Self-discovery: Why solo travel isn’t just for single people


People often equate solo travel with loneliness, but we’re happy to say that just isn’t the case. Let’s be clear – choosing solo travel isn’t all about shirking crowds or ditching responsibility. It’s about embracing your independence and recharging your batteries, many times learning something new about yourself along the way.

Solo travels also come in an incredible array of shapes and sizes – infinite ones, really. Because with solo travelling, the only person you have to answer to is you. Your agenda, where you go, what you eat. And if you’re not sure what you might like, now’s the time to discover the answer.

Whether you’re considering a weekend away from busy family life or a month of backpacking, solo travel is a breeding ground for self-discovery. With that in mind, here are just a few reasons why we love to travel alone.

Find your own style of travelling

Travelling with a group or even just a partner can be wonderful for so many reasons, but it also has its downsides. When venturing out with a crowd, there are inevitably going to be, at times, conflicting opinions about where to go, what to eat and when. It’s this that makes fleshing out our preferred travel option: how will we know what we like if we don’t actually get to try it?

Solo travellers don’t have this issue. Travelling alone means you can take the time and space to discover exactly what you love to do on holiday – eating dinner at six and spending the evening at a cocktail bar on the beach, sleeping in until noon or hiking in the wee hours to catch the sunrise from atop a mountain. Once you hone out how it is you like to travel, you then have the freedom to do it.

Embrace your independence

Even though getting to do exactly what you want on holiday is undoubtedly one of the biggest perks of solo travel, the whole idea of going out alone can be intimidating. It might mean fewer opinions to deal with, but at least when travelling with a group, you’ve got other people you can depend on if something goes wrong. But we’d argue that this can also be a positive aspect of solo travel – when venturing out on your own, you learn to depend on one person, and one person only. Yourself.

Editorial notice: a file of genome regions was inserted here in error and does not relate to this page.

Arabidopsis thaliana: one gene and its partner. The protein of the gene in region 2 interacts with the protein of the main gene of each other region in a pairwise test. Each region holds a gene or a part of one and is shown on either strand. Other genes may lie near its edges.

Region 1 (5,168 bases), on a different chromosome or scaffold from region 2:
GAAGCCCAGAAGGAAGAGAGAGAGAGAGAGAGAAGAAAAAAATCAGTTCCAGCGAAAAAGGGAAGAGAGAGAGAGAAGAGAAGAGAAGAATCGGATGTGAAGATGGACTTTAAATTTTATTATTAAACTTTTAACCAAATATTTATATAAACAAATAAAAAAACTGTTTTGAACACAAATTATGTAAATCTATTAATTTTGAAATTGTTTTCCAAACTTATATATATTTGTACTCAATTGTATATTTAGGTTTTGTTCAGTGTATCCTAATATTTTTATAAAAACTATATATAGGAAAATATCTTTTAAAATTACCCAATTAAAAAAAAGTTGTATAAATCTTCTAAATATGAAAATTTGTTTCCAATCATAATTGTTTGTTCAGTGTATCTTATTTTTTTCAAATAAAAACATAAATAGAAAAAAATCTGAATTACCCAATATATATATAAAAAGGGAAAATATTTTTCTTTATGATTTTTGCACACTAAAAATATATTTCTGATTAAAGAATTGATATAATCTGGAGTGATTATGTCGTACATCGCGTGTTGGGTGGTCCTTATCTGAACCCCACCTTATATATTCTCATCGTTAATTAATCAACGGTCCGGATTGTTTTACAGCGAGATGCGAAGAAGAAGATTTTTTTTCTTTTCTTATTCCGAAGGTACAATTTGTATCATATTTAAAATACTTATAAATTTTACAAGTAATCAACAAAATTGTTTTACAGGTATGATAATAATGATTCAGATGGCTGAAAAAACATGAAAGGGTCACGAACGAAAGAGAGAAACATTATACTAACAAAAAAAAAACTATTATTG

This is where the self-discovery aspect of solo travel truly comes in. If you’ve never been on holiday by yourself before, you’ll learn very quickly how you handle pressure in unfamiliar territory, how to make friends totally on your own, or how to admit to yourself that you’d rather just hang in your own company for a while. Odds are, you’ll probably surprise yourself.

Travelling alone will also allow you to potentially discover a new hobby or interest, some of which you might prefer to do by yourself. Ever wanted to go caving in Vietnam? Laze around in a natural hot spring in Iceland? Utterly possible. An activity or place that’s always just been out of reach is ideal for a solo trip – you’ll get to see it at a pace and through eyes that are only yours.

Choose your type of holiday

One of the huge benefits of solo travel is that it affords so many different types of holidays to so many different places, especially ones that encourage self-discovery. There are no group bookings to worry about or clashing opinions. The world is, quite literally, your oyster.

Yoga retreat

If you’re looking for a true self-discovery holiday, a yoga retreat is the way to go. A week of meditating in a calm, soothing setting and a lot of reflective silence will give you time to think and clear your mind.


Backpacking holidays require a lot of self-sufficiency and flexibility, so they’re key to helping solo travellers hone their inner strength and confidence in navigating the world.

Active holiday

We love active holidays for solo travellers because they often force you to push yourself to new heights, often ones you didn’t know you could reach. Plus, with group hiking, biking or walking trips available, they’re a good opportunity to meet new people.

Reading holiday

And on the opposite end of the spectrum is a solo trip all about staying horizontal. Reading on the beach or sipping coffee from a European square can be equally as beneficial as an hour’s worth of yoga.

Just embrace you

Above all, solo travel is all about trying something new. It’s the time to face any lingering fears, especially any that might have kept you from solo travel before. And when in doubt, just consult the web for tips and tricks on making the most of travelling by your lonesome. Long gone are the days where solo travel is a sore point – now, it’s something to celebrate.

The editorial unit


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